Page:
The group may have had to wait around for it, but they finally got the chance to capture this Kuwait Airways Boeing 747 (9K-ADE) as it came in to land. Source: Graeme Wright
How a 14 lane M25 would look with Heathrow expansion.
While you’re here why not check out Heathrow’s latest images of an expanded airport and third runway.
London Heathrow Airport (IATA: LHR, ICAO: EGLL), situated 12 miles west of Central London, is the busiest airport in the United Kingdom, the busiest airport in Europe and the fifth busiest airport in the world in terms of passenger traffic. This hub of activity is reflected on the network by the huge number of movements each year. In 2014, the virtual Heathrow had over 41,000 movements, the largest number on the network. Again Heathrow has come out on top in terms of movements in 2015 with over 48,000 flights in and out of the busiest* (in terms of movements) airport on the VATSIM network. * Correct as of December 2015
|Position Identifier||Callsign||Frequency (MHz)|
|ILS RWY09L||I-AA||110.300MHz||No remarks|
|ILS RWY09R||I-BB||109.500MHz||No remarks|
|ILS RWY27L||I-LL||109.500MHz||No remarks|
|ILS RWY27R||I-RR||110.300MHz||No remarks|
|Identifier||Initial Altitude||Remarks||BPK7F||6000||Routing to CLN - Q295 CLN||CPT3F||6000||No remarks||DET2F||6000||Routing to DVR - L6 DVR||GOGSI1F||6000||Routing to SAM - N621 SAM||MAY3F||6000||Not for flightplanning - USE MID INSTEAD.||MID4F||6000||No remarks||WOBUN3F||6000||Routing to TNT - DCT WELIN T420 TNT||BPK7G||6000||Routing to CLN - Q295 CLN||CPT3G||6000||No remarks||DET2G||6000||Routing to DVR - L6 DVR||GOGSI1G||6000||Routing to SAM - N621 SAM||MAY2G||6000||Not for flightplanning - USE MID INSTEAD.||MID3G||6000||No remarks||WOBUN3G||6000||Routing to TNT - DCT WELIN T420 TNT||BPK6J||6000||Routing to CLN - Q295 CLN||CPT||6000||A 'standard heading' clearance will be issued for 09R.||DET1J||6000||Routing to DVR - L6 DVR||GASGU1J||6000||Routing to SAM - N866 SAM||MAY2J||6000||Not for flightplanning - USE MID INSTEAD.||MID3J||6000||No remarks|
|Identifier||Initial Waypoint||Remarks||BIG1E||LOGAN||Not for flightplanning - USE LAM3A INSTEAD.||BIG1F||SANDY||Low level arrivals, FL90 and below ONLY.||BIG1G||OCK||Not for flightplanning - ATC issued only (stack swap).||BIG3B||ALESO||FL150 by TIGER||BIG3C||DVR||No remarks||BIG3D||LAM||Not for flightplanning - ATC issued only (stack swap).||BNN1B||NUGRA||FL150 by SOPIT||BNN1C||DTY||Low level arrivals, FL70 and below ONLY.||BNN1D||KENET||Not for flightplanning - USE OCK1A INSTEAD.||BNN1E||LAM||Not for flightplanning - ATC issued only (stack swap).||BNN4A||HON||FL150 by SOPIT||LAM3A||LOGAN||FL250 by LOGAN (if RFL >=FL300). FL240 by LOGAN (if RFL <=FL290). FL150 by SABER.||OCK1A||KENET||FL140 by 40NM before OCK VOR||OCK1D||HON||Not for flightplanning - USE BNN4A INSTEAD.||OCK1G||BIG||Not for flightplanning - ATC issued only (stack swap).||OCK1H||LAM||Not for flightplanning - ATC issued only (stack swap).||OCK2C||SAM||Low level arrivals, FL100 and below ONLY.||OCK2F||BEDEK||FL140 by BEDEK||OCK3E||BILNI||FL270 by 15NM before BILNI. FL180 by KUMIL. FL130 by HAZEL.||OCK4B||DOMUT||FL180 by KATHY. FL130 by HAZEL.||OTMET1H||OTMET||FL270 by OTMET, FL210 by NEDUL, FL130 by HAZEL, FL70 by OCK||ROXOG1H||ROXOG||FL130 by HAZEL, FL70 by OCK|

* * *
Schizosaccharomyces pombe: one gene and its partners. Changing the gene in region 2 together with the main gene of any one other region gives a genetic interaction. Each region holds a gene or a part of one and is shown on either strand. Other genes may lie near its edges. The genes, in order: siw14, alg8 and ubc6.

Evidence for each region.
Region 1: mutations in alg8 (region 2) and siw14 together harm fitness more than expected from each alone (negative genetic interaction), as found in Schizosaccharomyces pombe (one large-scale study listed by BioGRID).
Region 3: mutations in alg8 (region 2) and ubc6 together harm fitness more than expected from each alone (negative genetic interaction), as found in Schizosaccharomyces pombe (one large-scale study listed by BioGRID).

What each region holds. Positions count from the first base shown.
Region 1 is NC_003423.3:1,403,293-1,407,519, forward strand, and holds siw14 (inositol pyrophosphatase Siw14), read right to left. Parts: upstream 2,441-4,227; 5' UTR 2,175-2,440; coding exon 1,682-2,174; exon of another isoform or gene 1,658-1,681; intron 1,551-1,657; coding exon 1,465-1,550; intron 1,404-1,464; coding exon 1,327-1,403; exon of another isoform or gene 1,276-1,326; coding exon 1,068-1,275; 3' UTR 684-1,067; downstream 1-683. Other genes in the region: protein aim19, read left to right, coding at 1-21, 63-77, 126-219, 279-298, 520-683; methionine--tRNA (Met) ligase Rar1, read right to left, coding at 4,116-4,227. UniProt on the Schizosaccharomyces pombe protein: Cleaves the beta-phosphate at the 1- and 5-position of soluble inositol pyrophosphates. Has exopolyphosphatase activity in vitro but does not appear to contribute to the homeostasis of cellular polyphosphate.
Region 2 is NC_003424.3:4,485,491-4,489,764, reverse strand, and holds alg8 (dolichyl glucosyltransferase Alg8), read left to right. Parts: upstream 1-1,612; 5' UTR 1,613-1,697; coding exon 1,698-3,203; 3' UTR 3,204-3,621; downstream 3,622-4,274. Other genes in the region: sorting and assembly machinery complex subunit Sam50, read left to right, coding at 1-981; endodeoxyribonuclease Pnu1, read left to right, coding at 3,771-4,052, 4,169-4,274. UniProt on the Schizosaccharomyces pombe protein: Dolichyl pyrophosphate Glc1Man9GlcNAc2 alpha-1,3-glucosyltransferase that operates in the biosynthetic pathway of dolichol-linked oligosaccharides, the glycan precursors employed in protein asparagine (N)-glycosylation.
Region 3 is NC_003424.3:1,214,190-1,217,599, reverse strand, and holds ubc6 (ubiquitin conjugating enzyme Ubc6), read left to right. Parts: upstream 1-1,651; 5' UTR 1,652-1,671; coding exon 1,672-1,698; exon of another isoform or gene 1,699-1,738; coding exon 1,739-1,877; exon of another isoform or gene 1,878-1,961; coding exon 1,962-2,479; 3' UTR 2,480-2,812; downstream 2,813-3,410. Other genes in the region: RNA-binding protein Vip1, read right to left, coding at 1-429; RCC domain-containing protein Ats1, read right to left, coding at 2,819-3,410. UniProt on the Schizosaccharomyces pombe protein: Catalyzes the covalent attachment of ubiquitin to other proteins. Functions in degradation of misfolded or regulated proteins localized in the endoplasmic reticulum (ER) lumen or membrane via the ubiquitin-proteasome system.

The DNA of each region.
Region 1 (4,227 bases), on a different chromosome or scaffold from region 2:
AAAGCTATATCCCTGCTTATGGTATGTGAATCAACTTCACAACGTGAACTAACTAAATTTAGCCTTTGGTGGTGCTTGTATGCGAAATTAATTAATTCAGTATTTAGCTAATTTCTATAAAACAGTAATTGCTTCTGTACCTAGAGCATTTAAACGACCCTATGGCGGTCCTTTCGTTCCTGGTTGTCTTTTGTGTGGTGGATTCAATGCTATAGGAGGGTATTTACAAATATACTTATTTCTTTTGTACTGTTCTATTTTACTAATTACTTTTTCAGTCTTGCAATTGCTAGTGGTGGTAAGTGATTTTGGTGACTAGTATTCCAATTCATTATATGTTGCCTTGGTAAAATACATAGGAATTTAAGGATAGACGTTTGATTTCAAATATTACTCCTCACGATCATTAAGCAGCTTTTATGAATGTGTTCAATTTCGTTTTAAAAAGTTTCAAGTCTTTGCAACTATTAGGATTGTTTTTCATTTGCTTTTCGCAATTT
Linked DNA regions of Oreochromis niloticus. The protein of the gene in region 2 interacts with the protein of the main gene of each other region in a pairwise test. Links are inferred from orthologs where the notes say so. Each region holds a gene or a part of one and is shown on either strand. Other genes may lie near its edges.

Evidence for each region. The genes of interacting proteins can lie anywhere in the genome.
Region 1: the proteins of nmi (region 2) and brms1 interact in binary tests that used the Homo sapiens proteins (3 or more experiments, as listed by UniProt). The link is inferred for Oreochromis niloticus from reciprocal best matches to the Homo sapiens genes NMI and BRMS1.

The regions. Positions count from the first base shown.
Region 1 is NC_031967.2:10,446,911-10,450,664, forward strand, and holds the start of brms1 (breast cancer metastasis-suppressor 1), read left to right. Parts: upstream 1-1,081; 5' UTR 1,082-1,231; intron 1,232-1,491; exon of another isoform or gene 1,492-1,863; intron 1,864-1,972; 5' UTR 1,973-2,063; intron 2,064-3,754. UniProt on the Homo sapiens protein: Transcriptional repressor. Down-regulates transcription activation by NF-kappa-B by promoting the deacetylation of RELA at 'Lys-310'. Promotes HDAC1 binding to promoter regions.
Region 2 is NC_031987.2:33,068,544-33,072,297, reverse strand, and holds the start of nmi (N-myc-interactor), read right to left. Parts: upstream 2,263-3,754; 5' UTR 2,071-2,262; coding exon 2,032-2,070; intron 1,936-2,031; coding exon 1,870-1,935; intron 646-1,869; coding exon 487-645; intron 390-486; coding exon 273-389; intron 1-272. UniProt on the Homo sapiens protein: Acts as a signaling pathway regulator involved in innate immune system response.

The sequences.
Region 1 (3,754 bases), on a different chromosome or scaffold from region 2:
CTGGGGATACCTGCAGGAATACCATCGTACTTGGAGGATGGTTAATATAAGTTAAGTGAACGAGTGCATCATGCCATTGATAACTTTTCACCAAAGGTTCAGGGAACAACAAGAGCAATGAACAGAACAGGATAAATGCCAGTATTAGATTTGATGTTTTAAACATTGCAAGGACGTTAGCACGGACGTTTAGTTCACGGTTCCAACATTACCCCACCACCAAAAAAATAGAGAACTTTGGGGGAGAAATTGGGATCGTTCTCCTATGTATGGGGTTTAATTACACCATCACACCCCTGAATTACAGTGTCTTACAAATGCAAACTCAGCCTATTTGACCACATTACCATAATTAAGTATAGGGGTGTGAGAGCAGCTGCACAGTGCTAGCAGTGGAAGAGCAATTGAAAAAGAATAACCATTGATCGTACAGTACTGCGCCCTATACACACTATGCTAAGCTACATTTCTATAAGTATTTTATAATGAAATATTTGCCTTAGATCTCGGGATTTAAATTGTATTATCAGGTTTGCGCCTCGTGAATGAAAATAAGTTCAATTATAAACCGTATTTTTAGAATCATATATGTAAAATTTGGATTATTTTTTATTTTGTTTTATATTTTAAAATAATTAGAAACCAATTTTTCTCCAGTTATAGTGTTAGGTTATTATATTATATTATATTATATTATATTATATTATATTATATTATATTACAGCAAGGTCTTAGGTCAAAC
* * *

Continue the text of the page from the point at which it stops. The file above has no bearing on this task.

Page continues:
|27R||271°||3901m x 50m||Asphalt|
|27L||271°||3660m x 50m||Asphalt|
|09L||091°||3901m x 50m||Asphalt|
|09R||091°||3660m x 50m||Asphalt|
General Airport Information
|ICAO / IATA||EGLL / LHR|
|File Name||Category||Last Updated||Author||More info / Download|
|Heathrow AFCAD FS9||Scenery||5th Oct 2011 at 11:54||Heathrow RTS||More info / Download|
|Heathrow AFCAD FSX||Scenery||5th Oct 2011 at 11:56||Heathrow RTS||More info / Download|
|Heathrow EGLL Pilot Operations Guide||Local Pilot Documentation||3rd Feb 2016 at 23:15||Heathrow RTS||More info / Download|
|Heathrow EGLL Crib Sheet||Quick Reference Sheets||15th Sep 2016 at 16:33||Heathrow RTS||More info / Download|
|UK Controller Pack||EuroScope Controller Tools||9th Dec 2017 at 15:49||Operations Department||More info / Download|
|Heathrow EGLL Stand Allocation Guide||Quick Reference Sheets||25th Jul 2017 at 21:59||Heathrow RTS||More info / Download|
|TC Heathrow EGLL vMATS Part 2||Local ATC Documentation||15th Sep 2016 at 16:38||Heathrow RTS||More info / Download|
|Heathrow ADC Syllabus||Local ATC Documentation||25th May 2016 at 16:23||Heathrow RTS||More info / Download|
|Heathrow Runway Alternation 2018||Quick Reference Sheets||N/A||LHR Airports Ltd||More info / Download|
|Heathrow EGLL ADC vMATS Part 2||Local ATC Documentation||15th Sep 2016 at 17:09||Heathrow RTS||More info / Download|
|Heathrow EGLL 'Applying RSIVA' Guide||ATC Training Material||15th Sep 2016 at 17:29||Heathrow RTS||More info / Download|
|Latest Weather Information|
|EGLL 110850Z AUTO VRB03KT 6000 BKN048 08/08 Q0992 NOSIG|
|Member Name||Position Callsign||Frequency||Online Since (Time online)|
|1325770||EGLL_2_GND||121.700||11th Mar 08:41|
|Callsign||Pilot Name||Airfields||Altitude||Speed||Status||Last Update||Online Since|
|No pilots are currently online for this airfield.|